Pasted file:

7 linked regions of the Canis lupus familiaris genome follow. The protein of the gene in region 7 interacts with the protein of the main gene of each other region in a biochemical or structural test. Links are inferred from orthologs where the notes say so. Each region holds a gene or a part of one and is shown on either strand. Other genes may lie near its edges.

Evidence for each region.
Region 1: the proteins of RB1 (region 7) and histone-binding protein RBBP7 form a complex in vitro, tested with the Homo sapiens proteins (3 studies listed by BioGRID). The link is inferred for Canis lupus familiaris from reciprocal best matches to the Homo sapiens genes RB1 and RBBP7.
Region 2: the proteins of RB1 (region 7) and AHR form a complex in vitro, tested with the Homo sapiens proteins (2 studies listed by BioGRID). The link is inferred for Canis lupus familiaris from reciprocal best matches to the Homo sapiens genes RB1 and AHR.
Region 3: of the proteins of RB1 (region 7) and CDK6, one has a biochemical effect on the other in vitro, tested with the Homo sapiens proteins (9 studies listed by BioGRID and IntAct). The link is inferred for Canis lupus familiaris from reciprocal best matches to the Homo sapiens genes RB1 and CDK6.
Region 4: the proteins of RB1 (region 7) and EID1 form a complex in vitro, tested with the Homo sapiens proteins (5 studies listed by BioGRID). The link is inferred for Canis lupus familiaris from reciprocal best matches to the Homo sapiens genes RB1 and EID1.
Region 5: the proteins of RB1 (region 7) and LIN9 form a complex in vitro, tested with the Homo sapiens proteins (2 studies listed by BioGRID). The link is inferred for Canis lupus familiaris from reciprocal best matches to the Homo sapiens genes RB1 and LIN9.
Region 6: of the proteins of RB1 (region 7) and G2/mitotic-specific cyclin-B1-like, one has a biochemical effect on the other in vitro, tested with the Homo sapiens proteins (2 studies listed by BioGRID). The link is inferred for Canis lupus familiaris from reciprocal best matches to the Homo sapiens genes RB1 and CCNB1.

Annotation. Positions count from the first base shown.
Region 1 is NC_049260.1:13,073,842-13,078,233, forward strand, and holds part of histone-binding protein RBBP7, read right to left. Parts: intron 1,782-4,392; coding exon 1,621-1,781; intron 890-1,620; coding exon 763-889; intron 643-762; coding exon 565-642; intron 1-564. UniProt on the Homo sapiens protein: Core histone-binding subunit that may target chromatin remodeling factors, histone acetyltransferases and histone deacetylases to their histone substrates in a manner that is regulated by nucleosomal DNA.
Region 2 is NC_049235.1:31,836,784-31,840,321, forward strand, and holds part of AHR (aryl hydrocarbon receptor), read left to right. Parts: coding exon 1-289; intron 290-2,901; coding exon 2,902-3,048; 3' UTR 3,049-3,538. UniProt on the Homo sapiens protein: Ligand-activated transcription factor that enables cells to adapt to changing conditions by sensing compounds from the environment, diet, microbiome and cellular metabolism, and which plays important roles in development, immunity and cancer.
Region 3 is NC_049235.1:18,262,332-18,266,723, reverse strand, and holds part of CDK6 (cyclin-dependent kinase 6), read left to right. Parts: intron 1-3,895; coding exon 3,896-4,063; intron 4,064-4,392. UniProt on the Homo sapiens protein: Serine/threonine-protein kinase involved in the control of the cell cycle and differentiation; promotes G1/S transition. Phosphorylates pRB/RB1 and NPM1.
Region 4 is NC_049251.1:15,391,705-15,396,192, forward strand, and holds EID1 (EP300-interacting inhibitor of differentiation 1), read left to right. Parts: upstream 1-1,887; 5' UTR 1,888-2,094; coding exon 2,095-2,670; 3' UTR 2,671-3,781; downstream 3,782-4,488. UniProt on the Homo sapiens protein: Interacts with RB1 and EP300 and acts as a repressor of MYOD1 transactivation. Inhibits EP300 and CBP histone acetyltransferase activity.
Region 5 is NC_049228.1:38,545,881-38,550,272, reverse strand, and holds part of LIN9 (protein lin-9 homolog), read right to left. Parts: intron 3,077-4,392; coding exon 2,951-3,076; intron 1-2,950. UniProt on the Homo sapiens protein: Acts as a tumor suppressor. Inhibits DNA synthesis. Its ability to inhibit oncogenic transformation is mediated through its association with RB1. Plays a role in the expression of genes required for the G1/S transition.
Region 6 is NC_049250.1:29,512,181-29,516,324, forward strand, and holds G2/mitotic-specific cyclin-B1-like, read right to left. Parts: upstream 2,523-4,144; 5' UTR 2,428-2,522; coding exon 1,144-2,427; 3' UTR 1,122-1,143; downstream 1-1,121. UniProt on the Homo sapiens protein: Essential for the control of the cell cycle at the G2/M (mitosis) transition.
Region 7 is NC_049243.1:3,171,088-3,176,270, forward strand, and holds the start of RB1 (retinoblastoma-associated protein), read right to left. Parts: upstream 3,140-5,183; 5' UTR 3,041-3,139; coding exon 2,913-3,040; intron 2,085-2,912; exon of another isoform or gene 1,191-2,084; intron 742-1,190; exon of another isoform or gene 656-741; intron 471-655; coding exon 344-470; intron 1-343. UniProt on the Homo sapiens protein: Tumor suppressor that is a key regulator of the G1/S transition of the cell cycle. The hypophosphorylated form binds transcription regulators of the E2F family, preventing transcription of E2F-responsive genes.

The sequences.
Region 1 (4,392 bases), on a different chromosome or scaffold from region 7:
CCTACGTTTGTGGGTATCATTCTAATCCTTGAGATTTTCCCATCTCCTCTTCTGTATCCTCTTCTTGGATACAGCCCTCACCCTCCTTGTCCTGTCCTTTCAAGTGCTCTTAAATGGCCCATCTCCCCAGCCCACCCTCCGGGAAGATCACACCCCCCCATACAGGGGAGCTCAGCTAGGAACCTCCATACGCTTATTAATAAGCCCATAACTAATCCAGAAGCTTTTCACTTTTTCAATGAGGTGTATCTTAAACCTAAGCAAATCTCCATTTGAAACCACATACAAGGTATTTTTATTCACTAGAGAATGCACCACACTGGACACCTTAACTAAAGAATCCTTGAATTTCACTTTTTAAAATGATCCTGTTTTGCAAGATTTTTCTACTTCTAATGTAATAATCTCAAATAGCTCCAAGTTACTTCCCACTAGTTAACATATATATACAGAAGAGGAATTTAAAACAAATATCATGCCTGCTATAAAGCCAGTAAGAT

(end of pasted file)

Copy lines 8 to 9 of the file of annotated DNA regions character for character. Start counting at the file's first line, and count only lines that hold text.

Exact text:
Region 6: of the proteins of RB1 (region 7) and G2/mitotic-specific cyclin-B1-like, one has a biochemical effect on the other in vitro, tested with the Homo sapiens proteins (2 studies listed by BioGRID). The link is inferred for Canis lupus familiaris from reciprocal best matches to the Homo sapiens genes RB1 and CCNB1.

Annotation. Positions count from the first base shown.